Aristotle theorizes that virtues like courage are the average or mean of two vices such as cowardice and foolhardiness.

Are there any competing theories of virtue which explicitly reject virtues as being between two vices?

  • I've upvoted Jo's answer here, but what evidence do you have for suggesting that Aristotle defines virtue as the mean between two vices? (I believe I know the passage you may think supports that, but you may wish to reread it to see if that's how Aristotle defines virtue).
    – virmaior
    Commented Dec 22, 2015 at 1:02

3 Answers 3


The Greek word for virtue is arete.

It is already used by Homer and applied to the heroes figthing at Troia but also to women.

Socrates in Plato's early dialogues asks experts for a definition of special virtues, e.g., he asked Laches, a general, what courage ist.

Plato who was the teacher of Aristotle explicitely named the four virtues Prudence, Justice, Fortitude = Courage, and Temperance as fundamental virtues.

But Aristotle was the first who gave a definition of virtue in general. His definition from Nicomachean Ethics (EN II,1f) of virtue as a mean between negative extemes fits to many virtues, but not to all, e.g. not to justice. Indeed, Aristotle himself gave two different defitions for justice, see EN V, 3-5.

Later philosophers abanoned the search for a general definition and returned to focus on separate virtues. Christian faith complemented the four cardinal virtues named above by the three maior Christian virtues: Faith, hope and love. Thomas Aquinas made a systematic study of all 7 virtues.

Hence many philosophers do not consider virtues according to the general definition of Aristotle. For an introduction to the whole subject see


St. Thomas Aquinas, in Summa Theologica I-II q. 64 a. 2, gives the following objections against "whether moral virtue observes the mean:"

  1. It would seem that the mean of moral virtue is not the rational mean, but the real mean. For the good of moral virtue consists in its observing the mean. Now, good, as stated in Metaph. ii, text. 8, is in things themselves. Therefore the mean of moral virtue is a real mean.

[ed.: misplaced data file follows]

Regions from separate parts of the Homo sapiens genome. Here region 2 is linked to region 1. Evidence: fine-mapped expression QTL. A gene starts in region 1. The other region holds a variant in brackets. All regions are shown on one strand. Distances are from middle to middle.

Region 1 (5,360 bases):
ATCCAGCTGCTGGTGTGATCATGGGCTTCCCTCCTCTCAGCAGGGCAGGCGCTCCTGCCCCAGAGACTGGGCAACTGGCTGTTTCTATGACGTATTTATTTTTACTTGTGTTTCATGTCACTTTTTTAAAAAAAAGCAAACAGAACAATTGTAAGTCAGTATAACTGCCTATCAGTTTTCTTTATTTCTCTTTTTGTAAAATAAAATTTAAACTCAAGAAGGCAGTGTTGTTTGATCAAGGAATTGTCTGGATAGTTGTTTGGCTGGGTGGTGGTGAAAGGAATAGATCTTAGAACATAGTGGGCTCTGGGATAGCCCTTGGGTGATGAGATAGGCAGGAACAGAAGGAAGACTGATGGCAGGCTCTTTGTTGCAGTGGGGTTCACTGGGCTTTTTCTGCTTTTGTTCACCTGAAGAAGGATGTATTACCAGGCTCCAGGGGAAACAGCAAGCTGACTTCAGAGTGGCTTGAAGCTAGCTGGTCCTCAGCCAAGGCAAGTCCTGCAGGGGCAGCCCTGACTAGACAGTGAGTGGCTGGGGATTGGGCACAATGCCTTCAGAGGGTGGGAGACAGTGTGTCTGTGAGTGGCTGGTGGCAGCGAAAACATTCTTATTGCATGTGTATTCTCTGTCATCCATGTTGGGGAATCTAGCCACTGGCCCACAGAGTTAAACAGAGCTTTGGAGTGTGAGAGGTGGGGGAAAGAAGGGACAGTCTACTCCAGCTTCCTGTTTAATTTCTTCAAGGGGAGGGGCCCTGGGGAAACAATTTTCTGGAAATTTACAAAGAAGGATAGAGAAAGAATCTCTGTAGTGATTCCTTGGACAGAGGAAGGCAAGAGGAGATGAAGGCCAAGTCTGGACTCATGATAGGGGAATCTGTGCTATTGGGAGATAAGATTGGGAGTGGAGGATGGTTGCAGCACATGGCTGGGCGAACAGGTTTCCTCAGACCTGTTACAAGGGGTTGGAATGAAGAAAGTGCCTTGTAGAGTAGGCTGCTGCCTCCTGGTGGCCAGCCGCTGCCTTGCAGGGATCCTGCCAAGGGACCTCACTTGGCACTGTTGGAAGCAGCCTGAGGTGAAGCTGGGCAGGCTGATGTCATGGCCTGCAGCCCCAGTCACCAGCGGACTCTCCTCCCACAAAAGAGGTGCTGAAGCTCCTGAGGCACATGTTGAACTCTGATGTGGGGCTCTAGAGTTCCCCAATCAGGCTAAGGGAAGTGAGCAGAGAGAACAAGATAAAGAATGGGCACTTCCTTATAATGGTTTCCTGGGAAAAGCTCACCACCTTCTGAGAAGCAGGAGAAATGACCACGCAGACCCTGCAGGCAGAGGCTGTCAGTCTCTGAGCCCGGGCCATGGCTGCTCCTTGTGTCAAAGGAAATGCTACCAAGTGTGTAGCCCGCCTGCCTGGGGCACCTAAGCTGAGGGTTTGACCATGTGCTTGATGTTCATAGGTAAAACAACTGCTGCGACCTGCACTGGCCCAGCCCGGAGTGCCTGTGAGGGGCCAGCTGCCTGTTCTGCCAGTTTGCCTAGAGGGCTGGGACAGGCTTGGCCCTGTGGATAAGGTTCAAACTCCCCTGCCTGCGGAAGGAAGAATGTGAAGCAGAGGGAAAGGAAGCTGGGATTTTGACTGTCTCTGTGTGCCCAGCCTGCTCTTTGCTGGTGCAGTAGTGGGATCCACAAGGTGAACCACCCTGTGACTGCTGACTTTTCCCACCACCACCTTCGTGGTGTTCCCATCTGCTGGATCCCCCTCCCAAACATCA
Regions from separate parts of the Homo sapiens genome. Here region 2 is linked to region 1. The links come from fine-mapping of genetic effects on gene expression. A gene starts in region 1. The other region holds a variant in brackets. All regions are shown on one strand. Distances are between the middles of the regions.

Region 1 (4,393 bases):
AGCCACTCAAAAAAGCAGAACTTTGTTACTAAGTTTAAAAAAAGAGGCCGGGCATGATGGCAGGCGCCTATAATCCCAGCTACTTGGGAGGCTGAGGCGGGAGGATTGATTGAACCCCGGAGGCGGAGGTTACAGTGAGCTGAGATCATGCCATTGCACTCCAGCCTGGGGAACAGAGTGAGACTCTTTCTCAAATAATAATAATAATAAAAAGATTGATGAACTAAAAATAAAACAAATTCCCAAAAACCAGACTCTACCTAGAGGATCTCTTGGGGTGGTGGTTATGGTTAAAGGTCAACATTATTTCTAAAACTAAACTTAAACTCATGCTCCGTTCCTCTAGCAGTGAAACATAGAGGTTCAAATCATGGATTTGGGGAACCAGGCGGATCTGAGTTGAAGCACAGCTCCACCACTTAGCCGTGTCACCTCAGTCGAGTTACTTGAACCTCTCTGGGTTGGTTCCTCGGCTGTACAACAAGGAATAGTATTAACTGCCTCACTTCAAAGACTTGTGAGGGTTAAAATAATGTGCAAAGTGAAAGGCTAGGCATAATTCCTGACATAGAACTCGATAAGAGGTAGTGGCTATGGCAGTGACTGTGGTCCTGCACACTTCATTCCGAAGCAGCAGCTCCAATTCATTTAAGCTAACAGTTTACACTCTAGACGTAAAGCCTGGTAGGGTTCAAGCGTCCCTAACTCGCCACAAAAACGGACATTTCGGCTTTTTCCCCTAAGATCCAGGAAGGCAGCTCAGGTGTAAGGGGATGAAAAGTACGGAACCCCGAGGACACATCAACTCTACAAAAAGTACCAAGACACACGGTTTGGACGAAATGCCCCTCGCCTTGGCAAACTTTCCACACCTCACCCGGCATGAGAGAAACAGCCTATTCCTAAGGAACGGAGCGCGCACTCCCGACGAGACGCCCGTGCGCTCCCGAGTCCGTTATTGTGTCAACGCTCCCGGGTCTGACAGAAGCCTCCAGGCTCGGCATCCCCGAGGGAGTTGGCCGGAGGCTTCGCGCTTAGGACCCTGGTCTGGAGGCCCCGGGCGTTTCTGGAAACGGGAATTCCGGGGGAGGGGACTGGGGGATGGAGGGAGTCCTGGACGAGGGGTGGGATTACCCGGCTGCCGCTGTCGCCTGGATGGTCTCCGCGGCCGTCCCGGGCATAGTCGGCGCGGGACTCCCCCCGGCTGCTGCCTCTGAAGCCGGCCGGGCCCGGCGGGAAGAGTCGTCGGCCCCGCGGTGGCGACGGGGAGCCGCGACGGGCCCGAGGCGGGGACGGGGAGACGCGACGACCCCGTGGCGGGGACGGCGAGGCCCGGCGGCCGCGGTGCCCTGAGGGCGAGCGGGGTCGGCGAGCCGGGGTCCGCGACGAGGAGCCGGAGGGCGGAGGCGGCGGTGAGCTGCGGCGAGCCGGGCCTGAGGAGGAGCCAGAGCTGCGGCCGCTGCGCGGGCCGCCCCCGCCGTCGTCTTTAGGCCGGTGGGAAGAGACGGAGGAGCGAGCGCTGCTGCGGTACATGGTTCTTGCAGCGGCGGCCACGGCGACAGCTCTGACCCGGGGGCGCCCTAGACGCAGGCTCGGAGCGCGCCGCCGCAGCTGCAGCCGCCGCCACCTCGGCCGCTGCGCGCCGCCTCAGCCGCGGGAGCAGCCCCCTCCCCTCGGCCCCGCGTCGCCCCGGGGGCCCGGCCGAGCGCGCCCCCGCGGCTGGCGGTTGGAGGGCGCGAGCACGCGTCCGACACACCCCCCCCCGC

2. Further, the reason is a power of apprehension. But moral virtue does not observe a mean between apprehensions, but rather a mean between operations or passions. Therefore the mean of moral virtue is not the rational, but the real mean.
  3. Further, a mean that is observed according to arithmetical or geometrical proportion is a real mean. Now such is the mean of justice, as stated in Ethic. v, 3. Therefore the mean of moral virtue is not the rational, but the real mean.

And the sed contra:

The Philosopher [Aristotle] says (Ethic. ii, 6) that "moral virtue observes the mean fixed, in our regard, by reason."


As Jo Wehler notes, there are many other approaches to morality, values, ethics, and "virtues," in the modern colloquial sense.

Perhaps the main distinction would be between Aristotle's view, which might today be called "holistic," and the more absolutist concepts of sins and "virtues" under monotheism.

The latter introduces such ideas as eternity and infinite, linear time. On such a Augustinian scale, there are acts or virtues which cannot be excessive. One cannot love God "too much" or be "excessively" merciful.

This brings with it the problems of "purity" and "purification," which are discussed by Derrida among others... our drive to get to the "true" or "essential" form. We may err in seeing too many issues in essentialist, linear terms rather than dialectically.

Note: I see from a prior question that "virtue" is perhaps being used here in a more restricted sense. This post may be irrelevant, but I will leave it for whatever accidental value it may contain.

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